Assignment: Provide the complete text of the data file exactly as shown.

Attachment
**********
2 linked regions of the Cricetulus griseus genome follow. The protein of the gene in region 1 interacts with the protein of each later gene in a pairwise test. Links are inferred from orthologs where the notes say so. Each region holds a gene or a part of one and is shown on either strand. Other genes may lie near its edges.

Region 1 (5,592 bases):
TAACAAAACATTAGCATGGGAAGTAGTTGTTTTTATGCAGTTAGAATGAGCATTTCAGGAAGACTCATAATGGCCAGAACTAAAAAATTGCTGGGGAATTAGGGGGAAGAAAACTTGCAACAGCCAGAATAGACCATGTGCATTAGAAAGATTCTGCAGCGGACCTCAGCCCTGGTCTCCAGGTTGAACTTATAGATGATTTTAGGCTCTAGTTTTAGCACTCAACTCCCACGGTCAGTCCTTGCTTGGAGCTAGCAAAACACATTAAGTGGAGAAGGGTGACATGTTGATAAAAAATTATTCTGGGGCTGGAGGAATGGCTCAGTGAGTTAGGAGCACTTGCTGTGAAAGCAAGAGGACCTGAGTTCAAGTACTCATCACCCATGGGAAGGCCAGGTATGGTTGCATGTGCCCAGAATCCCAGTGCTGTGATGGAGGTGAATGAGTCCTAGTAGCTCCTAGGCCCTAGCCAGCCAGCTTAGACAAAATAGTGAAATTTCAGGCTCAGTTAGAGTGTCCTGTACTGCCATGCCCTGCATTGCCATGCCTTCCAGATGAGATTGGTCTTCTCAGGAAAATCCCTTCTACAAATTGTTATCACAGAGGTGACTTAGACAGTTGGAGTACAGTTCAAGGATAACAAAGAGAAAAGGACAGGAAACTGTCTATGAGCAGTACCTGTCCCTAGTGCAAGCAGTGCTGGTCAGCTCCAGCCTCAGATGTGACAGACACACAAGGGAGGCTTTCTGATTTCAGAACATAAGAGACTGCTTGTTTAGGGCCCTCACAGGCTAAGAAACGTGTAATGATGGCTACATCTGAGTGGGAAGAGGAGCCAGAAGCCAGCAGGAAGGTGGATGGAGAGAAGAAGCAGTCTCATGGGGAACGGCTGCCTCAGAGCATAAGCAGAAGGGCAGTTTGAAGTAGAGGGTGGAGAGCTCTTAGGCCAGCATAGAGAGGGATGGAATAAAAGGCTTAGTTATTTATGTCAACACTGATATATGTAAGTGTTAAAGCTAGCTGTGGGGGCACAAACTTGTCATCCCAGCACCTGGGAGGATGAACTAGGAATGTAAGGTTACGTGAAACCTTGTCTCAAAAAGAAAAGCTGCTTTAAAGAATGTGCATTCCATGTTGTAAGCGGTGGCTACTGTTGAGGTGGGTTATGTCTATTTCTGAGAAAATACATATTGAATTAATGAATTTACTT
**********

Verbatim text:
2 linked regions of the Cricetulus griseus genome follow. The protein of the gene in region 1 interacts with the protein of each later gene in a pairwise test. Links are inferred from orthologs where the notes say so. Each region holds a gene or a part of one and is shown on either strand. Other genes may lie near its edges.

Region 1 (5,592 bases):
TAACAAAACATTAGCATGGGAAGTAGTTGTTTTTATGCAGTTAGAATGAGCATTTCAGGAAGACTCATAATGGCCAGAACTAAAAAATTGCTGGGGAATTAGGGGGAAGAAAACTTGCAACAGCCAGAATAGACCATGTGCATTAGAAAGATTCTGCAGCGGACCTCAGCCCTGGTCTCCAGGTTGAACTTATAGATGATTTTAGGCTCTAGTTTTAGCACTCAACTCCCACGGTCAGTCCTTGCTTGGAGCTAGCAAAACACATTAAGTGGAGAAGGGTGACATGTTGATAAAAAATTATTCTGGGGCTGGAGGAATGGCTCAGTGAGTTAGGAGCACTTGCTGTGAAAGCAAGAGGACCTGAGTTCAAGTACTCATCACCCATGGGAAGGCCAGGTATGGTTGCATGTGCCCAGAATCCCAGTGCTGTGATGGAGGTGAATGAGTCCTAGTAGCTCCTAGGCCCTAGCCAGCCAGCTTAGACAAAATAGTGAAATTTCAGGCTCAGTTAGAGTGTCCTGTACTGCCATGCCCTGCATTGCCATGCCTTCCAGATGAGATTGGTCTTCTCAGGAAAATCCCTTCTACAAATTGTTATCACAGAGGTGACTTAGACAGTTGGAGTACAGTTCAAGGATAACAAAGAGAAAAGGACAGGAAACTGTCTATGAGCAGTACCTGTCCCTAGTGCAAGCAGTGCTGGTCAGCTCCAGCCTCAGATGTGACAGACACACAAGGGAGGCTTTCTGATTTCAGAACATAAGAGACTGCTTGTTTAGGGCCCTCACAGGCTAAGAAACGTGTAATGATGGCTACATCTGAGTGGGAAGAGGAGCCAGAAGCCAGCAGGAAGGTGGATGGAGAGAAGAAGCAGTCTCATGGGGAACGGCTGCCTCAGAGCATAAGCAGAAGGGCAGTTTGAAGTAGAGGGTGGAGAGCTCTTAGGCCAGCATAGAGAGGGATGGAATAAAAGGCTTAGTTATTTATGTCAACACTGATATATGTAAGTGTTAAAGCTAGCTGTGGGGGCACAAACTTGTCATCCCAGCACCTGGGAGGATGAACTAGGAATGTAAGGTTACGTGAAACCTTGTCTCAAAAAGAAAAGCTGCTTTAAAGAATGTGCATTCCATGTTGTAAGCGGTGGCTACTGTTGAGGTGGGTTATGTCTATTTCTGAGAAAATACATATTGAATTAATGAATTTACTT